If a road is not built by either player, a player can also win by controlling the most spaces with flat stones on the board. The game will end when a player places their last piece, or when all spaces on the board are covered. The player with the most flat stones wins. Standing stones and capstones do not count. Stones captured by other pieces also do not count, only the flat stone on top.
Tak has a small online community of players who play, discuss, and promote the game.
US Tak Association
In 2016, Tak players founded the US Tak Association (USTA), a nonprofit organization dedicated to supporting and promoting the game of Tak in the United States and worldwide. USTA has two primary goals: to educate the public about the game of Tak, and to provide opportunities for fair and competitive play to its members. Players can pay to join and become a member of USTA. USTA hosts online tournaments and promotes Tak through tabletop game conventions, such as Gen Con.
Before Tak was commercially produced through a successful Kickstarter campaign, Tak was available to play for free online through Playtak.com. Players can play Tak against other players online or against AI players (commonly called "bots").
In 2017, the first ever Tak strategy book was published called Mastering Tak: Level I: A foundation for success (Volume 1) written by Bill Leighton.
Tak was originally introduced in the fantasy novel The Wise Man's Fear written by Patrick Rothfuss and published in 2011. The protagonist of the novel, a young student and musician named Kvothe, travels to a foreign city and takes up residence in the mansion and court of a powerful noble. While there, a nobleman named Bredon introduces Kvothe to the game of Tak. The novel does not describe the specifics or rules of the game, but Tak plays an important part in the development of Kvothe as a character.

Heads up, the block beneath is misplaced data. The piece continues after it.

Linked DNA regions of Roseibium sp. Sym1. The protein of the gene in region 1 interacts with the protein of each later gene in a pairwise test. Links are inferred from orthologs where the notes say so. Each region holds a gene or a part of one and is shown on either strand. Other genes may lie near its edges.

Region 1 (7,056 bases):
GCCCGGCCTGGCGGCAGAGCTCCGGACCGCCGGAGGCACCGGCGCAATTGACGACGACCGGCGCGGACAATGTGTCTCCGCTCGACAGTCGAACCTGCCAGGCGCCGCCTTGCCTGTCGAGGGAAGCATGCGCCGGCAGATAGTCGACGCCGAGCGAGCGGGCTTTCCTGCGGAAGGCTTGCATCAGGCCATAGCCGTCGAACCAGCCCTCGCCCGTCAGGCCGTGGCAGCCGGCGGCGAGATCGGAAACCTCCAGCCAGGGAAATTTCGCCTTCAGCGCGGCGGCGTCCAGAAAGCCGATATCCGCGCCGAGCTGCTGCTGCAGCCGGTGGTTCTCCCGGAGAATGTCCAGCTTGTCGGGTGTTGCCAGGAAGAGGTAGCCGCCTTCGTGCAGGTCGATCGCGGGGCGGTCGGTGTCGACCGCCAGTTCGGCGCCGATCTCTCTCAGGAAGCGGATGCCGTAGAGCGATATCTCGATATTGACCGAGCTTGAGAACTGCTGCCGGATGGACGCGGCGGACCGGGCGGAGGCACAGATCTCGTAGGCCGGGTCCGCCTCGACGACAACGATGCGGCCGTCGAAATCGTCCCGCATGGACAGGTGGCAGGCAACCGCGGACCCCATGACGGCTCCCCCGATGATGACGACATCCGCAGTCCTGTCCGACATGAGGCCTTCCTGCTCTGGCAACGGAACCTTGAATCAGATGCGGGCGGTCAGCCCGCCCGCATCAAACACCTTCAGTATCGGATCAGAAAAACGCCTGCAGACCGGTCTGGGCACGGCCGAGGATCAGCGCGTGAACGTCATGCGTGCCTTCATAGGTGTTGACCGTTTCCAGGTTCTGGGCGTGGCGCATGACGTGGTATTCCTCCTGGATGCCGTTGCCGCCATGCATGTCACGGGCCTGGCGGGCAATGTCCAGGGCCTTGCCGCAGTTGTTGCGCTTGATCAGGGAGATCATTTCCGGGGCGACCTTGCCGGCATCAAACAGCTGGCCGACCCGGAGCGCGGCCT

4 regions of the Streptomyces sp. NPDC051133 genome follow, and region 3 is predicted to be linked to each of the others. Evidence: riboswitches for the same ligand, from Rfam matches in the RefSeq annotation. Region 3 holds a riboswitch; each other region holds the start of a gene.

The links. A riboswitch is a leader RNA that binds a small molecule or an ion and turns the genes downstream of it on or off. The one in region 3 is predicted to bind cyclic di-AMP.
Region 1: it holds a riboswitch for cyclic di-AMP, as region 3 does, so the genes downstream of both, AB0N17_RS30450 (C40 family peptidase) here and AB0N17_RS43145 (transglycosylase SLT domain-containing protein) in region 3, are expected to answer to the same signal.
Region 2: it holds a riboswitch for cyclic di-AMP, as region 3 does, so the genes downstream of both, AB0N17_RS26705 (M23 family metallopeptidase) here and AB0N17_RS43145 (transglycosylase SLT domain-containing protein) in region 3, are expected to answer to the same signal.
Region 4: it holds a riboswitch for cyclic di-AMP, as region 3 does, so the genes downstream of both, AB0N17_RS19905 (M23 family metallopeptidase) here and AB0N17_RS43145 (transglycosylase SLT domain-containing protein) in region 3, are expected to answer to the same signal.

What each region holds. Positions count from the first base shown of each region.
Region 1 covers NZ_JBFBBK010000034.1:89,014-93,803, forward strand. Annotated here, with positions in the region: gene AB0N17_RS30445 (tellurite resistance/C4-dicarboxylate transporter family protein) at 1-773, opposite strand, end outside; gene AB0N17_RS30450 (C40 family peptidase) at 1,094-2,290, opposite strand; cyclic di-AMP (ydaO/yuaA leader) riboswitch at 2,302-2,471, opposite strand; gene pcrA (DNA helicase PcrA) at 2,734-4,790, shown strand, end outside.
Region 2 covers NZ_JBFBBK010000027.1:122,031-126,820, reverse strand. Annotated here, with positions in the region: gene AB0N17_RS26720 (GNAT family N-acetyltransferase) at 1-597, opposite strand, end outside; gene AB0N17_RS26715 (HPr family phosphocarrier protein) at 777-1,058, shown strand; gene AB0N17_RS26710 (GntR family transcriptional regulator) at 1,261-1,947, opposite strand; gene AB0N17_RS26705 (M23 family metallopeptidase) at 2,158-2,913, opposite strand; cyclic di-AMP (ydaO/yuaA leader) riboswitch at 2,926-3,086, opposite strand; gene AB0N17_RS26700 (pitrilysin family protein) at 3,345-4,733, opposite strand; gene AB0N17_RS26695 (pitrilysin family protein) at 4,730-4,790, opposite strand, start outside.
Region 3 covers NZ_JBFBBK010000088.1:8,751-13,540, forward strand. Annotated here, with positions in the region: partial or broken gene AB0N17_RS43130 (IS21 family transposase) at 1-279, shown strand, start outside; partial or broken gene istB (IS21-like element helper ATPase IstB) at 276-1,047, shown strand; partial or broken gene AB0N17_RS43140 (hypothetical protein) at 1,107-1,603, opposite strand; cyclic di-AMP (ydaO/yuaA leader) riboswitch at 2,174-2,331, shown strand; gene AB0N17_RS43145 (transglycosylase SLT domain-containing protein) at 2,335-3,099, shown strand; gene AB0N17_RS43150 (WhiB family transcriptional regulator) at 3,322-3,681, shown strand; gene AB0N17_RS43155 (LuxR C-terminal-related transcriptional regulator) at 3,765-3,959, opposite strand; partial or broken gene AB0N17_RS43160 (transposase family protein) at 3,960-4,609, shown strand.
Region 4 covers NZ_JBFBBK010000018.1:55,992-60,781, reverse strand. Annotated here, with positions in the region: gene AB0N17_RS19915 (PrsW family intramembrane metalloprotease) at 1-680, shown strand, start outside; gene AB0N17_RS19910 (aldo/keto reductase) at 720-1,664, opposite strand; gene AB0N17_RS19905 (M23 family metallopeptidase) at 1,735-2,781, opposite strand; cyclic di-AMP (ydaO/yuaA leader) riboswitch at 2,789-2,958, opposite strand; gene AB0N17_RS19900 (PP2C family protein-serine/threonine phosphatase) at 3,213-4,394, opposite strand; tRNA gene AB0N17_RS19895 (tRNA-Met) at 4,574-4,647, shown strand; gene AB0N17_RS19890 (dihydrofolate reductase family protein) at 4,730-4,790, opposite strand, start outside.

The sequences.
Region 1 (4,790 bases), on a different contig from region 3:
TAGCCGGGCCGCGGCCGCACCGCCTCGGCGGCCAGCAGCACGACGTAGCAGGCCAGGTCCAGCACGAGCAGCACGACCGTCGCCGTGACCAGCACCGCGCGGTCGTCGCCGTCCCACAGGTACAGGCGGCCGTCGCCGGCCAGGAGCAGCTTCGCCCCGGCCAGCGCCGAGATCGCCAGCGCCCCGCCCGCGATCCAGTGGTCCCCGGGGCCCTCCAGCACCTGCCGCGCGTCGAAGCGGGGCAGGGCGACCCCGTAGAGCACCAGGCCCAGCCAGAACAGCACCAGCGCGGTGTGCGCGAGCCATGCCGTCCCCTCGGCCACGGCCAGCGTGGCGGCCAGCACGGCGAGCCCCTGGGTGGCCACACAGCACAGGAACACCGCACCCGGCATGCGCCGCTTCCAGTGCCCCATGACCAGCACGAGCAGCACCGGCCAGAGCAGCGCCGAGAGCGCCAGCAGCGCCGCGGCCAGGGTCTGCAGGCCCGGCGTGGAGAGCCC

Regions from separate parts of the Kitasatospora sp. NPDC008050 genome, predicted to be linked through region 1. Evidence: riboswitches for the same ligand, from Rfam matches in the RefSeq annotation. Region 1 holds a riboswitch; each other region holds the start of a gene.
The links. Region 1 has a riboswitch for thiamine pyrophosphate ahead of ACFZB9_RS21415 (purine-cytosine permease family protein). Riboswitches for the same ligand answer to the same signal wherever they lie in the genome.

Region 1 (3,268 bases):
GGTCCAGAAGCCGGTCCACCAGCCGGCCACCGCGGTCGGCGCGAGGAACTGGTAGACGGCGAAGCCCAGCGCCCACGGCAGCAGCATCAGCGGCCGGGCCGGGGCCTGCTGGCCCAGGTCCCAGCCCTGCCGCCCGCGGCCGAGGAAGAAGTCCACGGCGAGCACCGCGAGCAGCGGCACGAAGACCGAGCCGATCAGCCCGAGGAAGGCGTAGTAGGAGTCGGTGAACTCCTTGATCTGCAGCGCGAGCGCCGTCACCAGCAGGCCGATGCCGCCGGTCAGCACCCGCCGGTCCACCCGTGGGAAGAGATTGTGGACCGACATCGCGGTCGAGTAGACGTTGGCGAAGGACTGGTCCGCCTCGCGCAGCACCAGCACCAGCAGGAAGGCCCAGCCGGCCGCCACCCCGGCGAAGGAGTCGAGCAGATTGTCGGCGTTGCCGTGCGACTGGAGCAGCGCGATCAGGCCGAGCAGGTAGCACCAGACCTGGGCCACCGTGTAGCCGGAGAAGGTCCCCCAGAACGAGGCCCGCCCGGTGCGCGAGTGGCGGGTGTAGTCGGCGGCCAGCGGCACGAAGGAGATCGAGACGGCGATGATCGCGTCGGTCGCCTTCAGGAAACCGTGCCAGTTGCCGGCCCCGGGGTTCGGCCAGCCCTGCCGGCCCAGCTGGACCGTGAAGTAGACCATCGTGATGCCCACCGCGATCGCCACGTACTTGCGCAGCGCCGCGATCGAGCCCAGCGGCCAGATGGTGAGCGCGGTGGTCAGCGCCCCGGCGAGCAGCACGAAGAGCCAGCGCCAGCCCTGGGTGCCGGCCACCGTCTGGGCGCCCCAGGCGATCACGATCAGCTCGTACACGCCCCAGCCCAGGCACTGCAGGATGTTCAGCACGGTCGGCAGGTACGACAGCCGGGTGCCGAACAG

Throughout the novel, Tak is described as "simple in its rules, complex in its strategy" and is analogized to "a dance" where a "well-played game of tak reveals the moving of a mind." The goal of Tak is not necessarily to "win" but to play "a beautiful game".
Elements of this philosophical approach from the novel have been incorporated into the game play of Tak where players distinguish between different styles of play, one that focuses on playing a "beautiful game" and others more competitive in nature.
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- Leighton, Bill (2017-06-22). "Tak Thoughts: Mastering Tak: Level I -- It's Here!!!". Tak Thoughts. Retrieved 2019-03-31.